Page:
Information as a Public Good: Importance of Reliable Information During a Pandemic

By Sidra Javed, Third year law student, Amity Law School, AUUP

Information is non-exclusive. Certain factors such as copyright, paywalls, corporate and official confidentiality, or direct censorship can create restrictions. Still, information consumed by one person does not hinder another person from consuming it. Information presented as a public good has the potential for public access. It allows us to know our rights and privileges and contributes to the general public interest.

The COVID-19 pandemic has demonstrated how crucial free access to reliable information can be. In a crisis such as this, it wouldn’t be an understatement to say that information can be a matter of life and death. Conversely, disinformation has speedily increased and it fuels various risks, including, at the present, the risk to public health. Further, it reinforces other challenges such as socio-economic disparity, gender bias, and inequalities of all forms.

Therefore, it is important to address the situation of free flow of information while keeping a check on disinformation and the knowledge which needs to be both accessed and resisted.


Social Value of Public Information

A person who has to choose in uncertain circumstances can be better equipped to do so when they have greater access to information. To the extent that a choice is made by a person exclusive of others, more information is generally beneficial. Greater provision of public information always increases welfare.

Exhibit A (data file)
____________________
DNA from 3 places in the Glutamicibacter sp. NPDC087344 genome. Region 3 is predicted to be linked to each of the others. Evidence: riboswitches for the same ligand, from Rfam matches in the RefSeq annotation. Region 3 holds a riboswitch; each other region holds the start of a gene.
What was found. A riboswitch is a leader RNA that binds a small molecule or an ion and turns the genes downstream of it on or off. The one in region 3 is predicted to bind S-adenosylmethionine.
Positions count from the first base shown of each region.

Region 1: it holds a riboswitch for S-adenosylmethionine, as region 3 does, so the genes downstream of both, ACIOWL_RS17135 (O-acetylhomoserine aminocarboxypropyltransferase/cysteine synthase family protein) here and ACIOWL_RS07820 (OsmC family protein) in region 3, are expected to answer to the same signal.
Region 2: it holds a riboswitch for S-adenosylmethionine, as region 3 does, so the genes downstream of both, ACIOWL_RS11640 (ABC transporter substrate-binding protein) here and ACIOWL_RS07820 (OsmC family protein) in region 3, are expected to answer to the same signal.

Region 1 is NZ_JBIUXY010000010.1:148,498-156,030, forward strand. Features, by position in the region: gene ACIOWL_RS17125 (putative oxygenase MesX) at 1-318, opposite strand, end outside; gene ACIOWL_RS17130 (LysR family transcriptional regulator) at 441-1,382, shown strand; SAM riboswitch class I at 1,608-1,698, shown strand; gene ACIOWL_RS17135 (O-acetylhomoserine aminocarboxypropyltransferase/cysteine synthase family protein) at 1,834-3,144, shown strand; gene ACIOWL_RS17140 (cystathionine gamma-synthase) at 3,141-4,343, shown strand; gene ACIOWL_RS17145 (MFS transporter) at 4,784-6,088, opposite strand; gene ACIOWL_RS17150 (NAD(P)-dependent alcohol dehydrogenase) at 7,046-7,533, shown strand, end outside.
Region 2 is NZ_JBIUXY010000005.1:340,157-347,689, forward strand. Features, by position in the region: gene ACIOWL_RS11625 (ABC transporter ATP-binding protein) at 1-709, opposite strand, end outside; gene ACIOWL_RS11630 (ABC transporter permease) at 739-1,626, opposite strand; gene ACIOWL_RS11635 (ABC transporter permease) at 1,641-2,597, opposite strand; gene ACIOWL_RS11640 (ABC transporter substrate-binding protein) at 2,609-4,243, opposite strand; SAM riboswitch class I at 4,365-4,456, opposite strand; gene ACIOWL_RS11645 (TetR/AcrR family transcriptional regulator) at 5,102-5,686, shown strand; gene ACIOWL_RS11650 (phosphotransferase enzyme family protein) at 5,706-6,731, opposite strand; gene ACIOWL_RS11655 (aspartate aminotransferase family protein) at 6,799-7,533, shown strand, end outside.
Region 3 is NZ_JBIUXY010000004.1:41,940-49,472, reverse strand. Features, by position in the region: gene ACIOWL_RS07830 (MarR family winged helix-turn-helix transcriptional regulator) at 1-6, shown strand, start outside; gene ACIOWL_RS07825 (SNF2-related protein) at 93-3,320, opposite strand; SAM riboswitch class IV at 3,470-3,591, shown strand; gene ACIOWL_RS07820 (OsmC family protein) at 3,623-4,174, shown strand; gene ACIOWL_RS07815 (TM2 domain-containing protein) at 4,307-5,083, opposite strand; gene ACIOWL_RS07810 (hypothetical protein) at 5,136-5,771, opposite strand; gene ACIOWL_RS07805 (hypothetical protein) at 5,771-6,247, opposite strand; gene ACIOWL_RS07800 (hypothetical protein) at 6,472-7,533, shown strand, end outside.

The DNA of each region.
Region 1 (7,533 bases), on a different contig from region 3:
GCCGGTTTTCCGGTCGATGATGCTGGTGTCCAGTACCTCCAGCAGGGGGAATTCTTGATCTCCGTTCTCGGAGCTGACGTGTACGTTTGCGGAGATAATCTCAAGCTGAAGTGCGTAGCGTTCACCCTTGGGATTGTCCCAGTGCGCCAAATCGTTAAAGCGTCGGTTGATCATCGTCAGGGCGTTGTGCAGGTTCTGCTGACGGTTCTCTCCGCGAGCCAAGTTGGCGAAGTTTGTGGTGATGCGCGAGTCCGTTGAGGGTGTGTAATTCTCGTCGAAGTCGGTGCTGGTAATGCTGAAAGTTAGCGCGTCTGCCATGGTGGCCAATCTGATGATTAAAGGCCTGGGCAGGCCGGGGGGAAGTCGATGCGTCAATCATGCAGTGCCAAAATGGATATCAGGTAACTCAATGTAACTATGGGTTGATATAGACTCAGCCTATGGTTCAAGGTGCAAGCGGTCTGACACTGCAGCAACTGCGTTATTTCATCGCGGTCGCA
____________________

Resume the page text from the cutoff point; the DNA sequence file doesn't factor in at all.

Significant technological advancements have improved people’s ability to communicate and access knowledge. Especially as people access information through social media networks, news media output (whether in print, television, or radio, analog or distributed via digital platforms) remains a powerful source of information. Through making an overwhelming and highly nuanced network of knowledge more available, making scientific evidence clear to the general public, providing constantly updated data, and participating in fact-checking, media has, all over the world, greatly added to our understanding of the pandemic.

Social Media: A Helpline during the Pandemic

The communications revolution has the potential to deliver public health information to everyone without the need for government, professional organizations, or healthcare systems to intervene. Furthermore, information technology may improve the efficiency of a variety of health-related programs, including primary education, health information, disease control, management information systems, and health research.

India is still fighting the deadly second wave of the COVID-19 pandemic. During the past few months, social media, a much-debated form of digital media, has emerged as a savior during these times of immense distress. From sharing availability of beds, oxygen cylinders, blood and plasma donors, and necessary drugs and medicines to food and other daily services, people have employed social media to help citizens across the country. These platforms are flooded with posts, stories, tweets, and shares when necessities, especially medical, run scarce.